- As for the nuts-and-bolts, professional part of my success: I simply felt that selling is about having confidence, asking questions, and listening to the answers.
- In my forties, I continued to build businesses. I deeply understood at that point what my strengths and skills were: I loved the creative process, and I learned to have trust in my vision. I found that once something was running smoothly, my interest level diminished – so then I went on to create a new division or company.
- My degree and skills in Journalism have served me very well for decades; it amazes me how much I have honed those abilities to utilize in all of my endeavors.
Inventory Your Instincts
What about you?
Do you find yourself asking other people for their opinions before you express your own? When you present an idea to a colleague or friend, do they sometimes reply “Why would you want to do that – it’s crazy!” (In my case, I realize that I spent much of my life asking “why not!”)
So now, as you take out your iPad, computer or yellow tablet to review or write new goals – or resolutions — start reflecting on your own past, your own accomplishments, your successes, and areas that needed improvement. Let your mind reflect on your own past, and make notes of those “Ah ha” moments, and how they influenced your thinking and behavior.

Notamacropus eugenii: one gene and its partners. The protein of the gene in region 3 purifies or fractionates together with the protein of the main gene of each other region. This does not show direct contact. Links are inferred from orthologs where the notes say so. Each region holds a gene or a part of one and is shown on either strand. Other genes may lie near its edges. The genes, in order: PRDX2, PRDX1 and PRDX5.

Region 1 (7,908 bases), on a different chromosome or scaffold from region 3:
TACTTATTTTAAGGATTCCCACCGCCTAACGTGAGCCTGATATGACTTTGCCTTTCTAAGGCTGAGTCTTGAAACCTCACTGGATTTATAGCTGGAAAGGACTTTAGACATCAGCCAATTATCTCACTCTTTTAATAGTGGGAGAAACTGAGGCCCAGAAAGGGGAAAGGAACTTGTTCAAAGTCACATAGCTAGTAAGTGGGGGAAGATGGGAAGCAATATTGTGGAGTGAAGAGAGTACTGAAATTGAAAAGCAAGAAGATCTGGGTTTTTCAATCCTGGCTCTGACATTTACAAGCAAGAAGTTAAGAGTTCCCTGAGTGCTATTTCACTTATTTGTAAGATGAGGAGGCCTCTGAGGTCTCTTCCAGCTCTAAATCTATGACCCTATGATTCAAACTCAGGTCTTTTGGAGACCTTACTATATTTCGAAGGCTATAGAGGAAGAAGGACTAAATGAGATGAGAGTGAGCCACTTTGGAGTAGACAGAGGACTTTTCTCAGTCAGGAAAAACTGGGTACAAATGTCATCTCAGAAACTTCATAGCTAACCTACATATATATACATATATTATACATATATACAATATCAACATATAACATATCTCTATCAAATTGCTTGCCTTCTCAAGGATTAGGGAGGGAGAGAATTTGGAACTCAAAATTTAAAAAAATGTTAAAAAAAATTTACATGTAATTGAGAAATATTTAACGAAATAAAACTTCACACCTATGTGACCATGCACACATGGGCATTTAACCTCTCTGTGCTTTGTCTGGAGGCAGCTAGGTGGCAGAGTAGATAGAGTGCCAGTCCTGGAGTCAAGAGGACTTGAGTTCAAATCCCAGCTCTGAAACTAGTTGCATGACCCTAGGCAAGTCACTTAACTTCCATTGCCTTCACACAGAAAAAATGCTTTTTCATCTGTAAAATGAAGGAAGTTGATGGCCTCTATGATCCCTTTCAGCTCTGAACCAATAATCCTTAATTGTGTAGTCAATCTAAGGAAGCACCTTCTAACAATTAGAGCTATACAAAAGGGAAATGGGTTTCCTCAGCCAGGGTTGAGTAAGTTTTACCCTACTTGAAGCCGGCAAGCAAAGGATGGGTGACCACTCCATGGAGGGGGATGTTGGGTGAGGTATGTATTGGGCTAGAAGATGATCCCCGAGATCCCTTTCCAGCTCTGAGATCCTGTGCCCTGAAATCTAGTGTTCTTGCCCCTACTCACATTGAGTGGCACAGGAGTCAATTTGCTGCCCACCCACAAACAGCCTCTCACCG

- What have you learned?
- How can you capitalize on those simple revelations to make your life more balanced?
- How can you extrapolate from lessons learned to make your career even better?
Next, move on to separating out your goals in your mind, according to these categories:
Three Kinds of Goal-Setting Techniques – For Immediate to Gradual Results
- At the New Year — a resolution to change something important during the year
- Two or three objectives, during a time of transition, over the next twelve months
- A blueprint for the next phase of your life
Regardless, they must all have attributes: be realistic, attainable, measurable, and compatible with other goals.
A Reminder: What Goals are Not:
- A quota or project that must be fulfilled at work
- What someone else believes you should do
- Before knowing where you want to go, it is important to reflect on your past!
- Learn from your victories.
- Make plans to fix the mistakes.
This is a new year! You have the potential to soar with your goal-setting process…but you need to make a plan, follow through with steps, and realize that it may take time. It’s a gradual process; you can have everything you want — just not all at once!13